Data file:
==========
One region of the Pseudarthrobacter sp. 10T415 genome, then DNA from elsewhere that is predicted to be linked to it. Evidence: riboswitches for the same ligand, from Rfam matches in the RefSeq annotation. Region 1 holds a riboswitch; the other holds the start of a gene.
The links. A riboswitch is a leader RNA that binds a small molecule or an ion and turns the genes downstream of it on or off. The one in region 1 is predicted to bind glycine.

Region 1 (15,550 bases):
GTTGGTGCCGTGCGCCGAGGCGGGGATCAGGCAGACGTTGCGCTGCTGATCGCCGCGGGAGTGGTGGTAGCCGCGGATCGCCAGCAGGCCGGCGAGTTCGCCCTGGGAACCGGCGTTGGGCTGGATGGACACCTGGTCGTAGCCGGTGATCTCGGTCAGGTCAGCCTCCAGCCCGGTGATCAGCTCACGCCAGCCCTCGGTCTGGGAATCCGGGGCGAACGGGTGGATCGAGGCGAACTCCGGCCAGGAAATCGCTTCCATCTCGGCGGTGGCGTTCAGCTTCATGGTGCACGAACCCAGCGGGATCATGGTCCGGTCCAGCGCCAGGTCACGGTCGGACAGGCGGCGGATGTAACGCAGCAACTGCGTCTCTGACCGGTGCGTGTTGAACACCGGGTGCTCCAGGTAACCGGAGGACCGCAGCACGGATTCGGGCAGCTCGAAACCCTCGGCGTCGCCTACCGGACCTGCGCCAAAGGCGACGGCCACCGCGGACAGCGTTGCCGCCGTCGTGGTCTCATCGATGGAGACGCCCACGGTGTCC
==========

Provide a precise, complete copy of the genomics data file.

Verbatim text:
One region of the Pseudarthrobacter sp. 10T415 genome, then DNA from elsewhere that is predicted to be linked to it. Evidence: riboswitches for the same ligand, from Rfam matches in the RefSeq annotation. Region 1 holds a riboswitch; the other holds the start of a gene.
The links. A riboswitch is a leader RNA that binds a small molecule or an ion and turns the genes downstream of it on or off. The one in region 1 is predicted to bind glycine.

Region 1 (15,550 bases):
GTTGGTGCCGTGCGCCGAGGCGGGGATCAGGCAGACGTTGCGCTGCTGATCGCCGCGGGAGTGGTGGTAGCCGCGGATCGCCAGCAGGCCGGCGAGTTCGCCCTGGGAACCGGCGTTGGGCTGGATGGACACCTGGTCGTAGCCGGTGATCTCGGTCAGGTCAGCCTCCAGCCCGGTGATCAGCTCACGCCAGCCCTCGGTCTGGGAATCCGGGGCGAACGGGTGGATCGAGGCGAACTCCGGCCAGGAAATCGCTTCCATCTCGGCGGTGGCGTTCAGCTTCATGGTGCACGAACCCAGCGGGATCATGGTCCGGTCCAGCGCCAGGTCACGGTCGGACAGGCGGCGGATGTAACGCAGCAACTGCGTCTCTGACCGGTGCGTGTTGAACACCGGGTGCTCCAGGTAACCGGAGGACCGCAGCACGGATTCGGGCAGCTCGAAACCCTCGGCGTCGCCTACCGGACCTGCGCCAAAGGCGACGGCCACCGCGGACAGCGTTGCCGCCGTCGTGGTCTCATCGATGGAGACGCCCACGGTGTCC